Chateau de Puivert

The Château de Puivert is a so-called Cathar castle situated in the commune of Puivert, in the Aude département of France. This building, on top of a hill overhanging the village and its lake, reaches an altitude of 605 m. The site is in the Quercob region, 60 km (37 mi) south of Carcassonne and 45 km (28 mi) east of Foix. The castle has been listed as a monument historique by the French Ministry of Culture since 1902.

The first castle – The construction of the present chateau dates from the 13th century. The first mention is in 1170; it belonged to the Congost family before the Albigensian Crusade. These lords practised Catharism and were accused as heretics. Then, in November 1210, the castle was subjected for three days to a siege by the army of Thomas Pons de Bruyère, lieutenant of Simon de Montfort. The castle subsequently became the property of the northern barons. All that is left of this older castle is a few sections of wall to the east.

A collapse of the natural dam on the lake at the foot of the site caused the destruction of part of the town of Mirepoix, 30 km to the north, in Ariège in 1279. According to legend, this was because a certain Dame Blanche wanted to daydream on the lake shores, which were inaccessible in bad weather. She asked that the water level be lowered and work undertaken to accomplish this goal led to the collapse.

The present castle – At the start of the 14th century, Thomas de Bruyère (grandson of Pons) and his wife Isabelle de Melun had the new castle built to the east of the old castle. The remains of the old castle are still visible. The coat-of-arms of Isabelle de Melun, who was the daughter of a Grand Chamberlain of France, still exists in the ‘new’ castle. The building was given a symbolic and picturesque character that can still be seen today. The castle was classified as a Monument historique (Historic monument) in 1907. The castle is privately owned.

Thanks to its very well preserved keep it has been a location for many films, including The Ninth Gate (Johnny Depp) and Le Peuple migrateur. The minstrels’ room On the fourth floor of the keep is the minstrels’ room (salle des musiciens). It is so called because eight very fine sculptures of musicians with their instruments are represented in the room. Legend has it that the town of Puivert welcomed a great gathering of troubadours in the 12th century. The instruments seen in the room are the bagpipes, flute, tambourin, rebec, lute, gittern, portable organ, psaltery and the bowed hurdy-gurdy.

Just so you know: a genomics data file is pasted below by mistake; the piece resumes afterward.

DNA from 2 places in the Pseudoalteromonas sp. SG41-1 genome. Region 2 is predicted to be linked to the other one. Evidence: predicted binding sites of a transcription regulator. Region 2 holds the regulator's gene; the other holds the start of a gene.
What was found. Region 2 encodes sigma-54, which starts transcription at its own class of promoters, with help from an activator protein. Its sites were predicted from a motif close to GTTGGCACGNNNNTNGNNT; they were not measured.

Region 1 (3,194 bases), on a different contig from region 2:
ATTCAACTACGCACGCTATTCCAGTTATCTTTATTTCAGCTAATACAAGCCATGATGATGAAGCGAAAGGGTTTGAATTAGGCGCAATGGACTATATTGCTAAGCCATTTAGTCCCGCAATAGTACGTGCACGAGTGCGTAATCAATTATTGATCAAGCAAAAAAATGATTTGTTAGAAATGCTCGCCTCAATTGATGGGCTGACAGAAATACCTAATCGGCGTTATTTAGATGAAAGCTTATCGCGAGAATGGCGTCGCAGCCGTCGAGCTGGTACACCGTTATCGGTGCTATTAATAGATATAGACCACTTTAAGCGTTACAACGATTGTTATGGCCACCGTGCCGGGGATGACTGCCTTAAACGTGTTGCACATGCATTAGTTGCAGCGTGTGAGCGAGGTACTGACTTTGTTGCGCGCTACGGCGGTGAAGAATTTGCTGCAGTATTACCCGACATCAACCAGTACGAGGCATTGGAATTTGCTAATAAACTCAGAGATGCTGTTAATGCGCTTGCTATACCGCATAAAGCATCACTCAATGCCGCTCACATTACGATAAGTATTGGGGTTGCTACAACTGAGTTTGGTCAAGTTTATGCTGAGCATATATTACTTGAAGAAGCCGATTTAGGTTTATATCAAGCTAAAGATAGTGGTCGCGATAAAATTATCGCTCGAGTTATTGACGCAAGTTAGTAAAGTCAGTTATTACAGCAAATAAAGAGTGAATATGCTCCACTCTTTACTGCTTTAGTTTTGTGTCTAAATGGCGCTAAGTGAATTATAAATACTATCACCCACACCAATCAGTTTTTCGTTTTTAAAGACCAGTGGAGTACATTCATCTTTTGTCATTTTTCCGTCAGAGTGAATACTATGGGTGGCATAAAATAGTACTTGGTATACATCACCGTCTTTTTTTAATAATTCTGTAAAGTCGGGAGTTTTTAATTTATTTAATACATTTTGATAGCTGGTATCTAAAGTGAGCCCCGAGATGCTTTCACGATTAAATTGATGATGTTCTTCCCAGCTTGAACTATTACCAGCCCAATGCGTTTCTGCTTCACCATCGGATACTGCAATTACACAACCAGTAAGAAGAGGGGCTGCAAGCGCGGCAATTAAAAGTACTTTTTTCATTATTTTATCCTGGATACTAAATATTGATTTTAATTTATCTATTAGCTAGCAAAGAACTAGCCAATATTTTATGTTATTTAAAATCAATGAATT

Elsewhere in the town is a museum (Musée du Quercob) showing the musical tradition of the region from this period. The walls The castle’s functions were military: lookout and defence, unlike many buildings of the era which had religious goals. The curtain wall extends for 175 m, pierced with arrow slits. It is rectangular in plan. The moat which separated it from the plateau is practically invisible today. The entrance to the courtyard is through a square gate tower, situated in the centre of the east wall. Five of the original eight towers remain: a smooth round tower in the northeast corner a rough round tower in the middle of the north wall a square tower, with a windowed turret on the eastern side joining the two top floors remains of a round tower in the southeast the keep (the best preserved part of the castle).

As well as the central gateway in the east wall, there are two other doorways: one in the northwest corner defended by the keep another to the south of the keep giving access to the older castle. The surface area of the site is very large: 3200 m² inside the walls. The keep The best preserved part of the castle, the square keep measures 15 m by 15 m with a height of 35 m. Originally, it adjoined the manor house. On the west of the tower can be seen pieces of perpendicular masonry, from which it can be deduced that the buiildings were joined in this area.

The keep comprises: two lower levels: partly underground, with barrel vaulting a third floor: the chapel is accessible through a doorway with a broken arch. The room is decorated with small columns, mouldings and shields. The ceiling is rib-vaulted; in the wall is a “piscina” (basin). a fourth floor: a rib-vaulted room, the culs-de-lampe sculpted with non-religious figures playing musical instruments – the Minstrels’ Room (“Salle des Musiciens”). It is well lit, thanks to three windows resembling those of the chapel. the fifth and top floor: a defensive platform, originally surrounded with crenellations, provides a magnificent view of the Quercob region.


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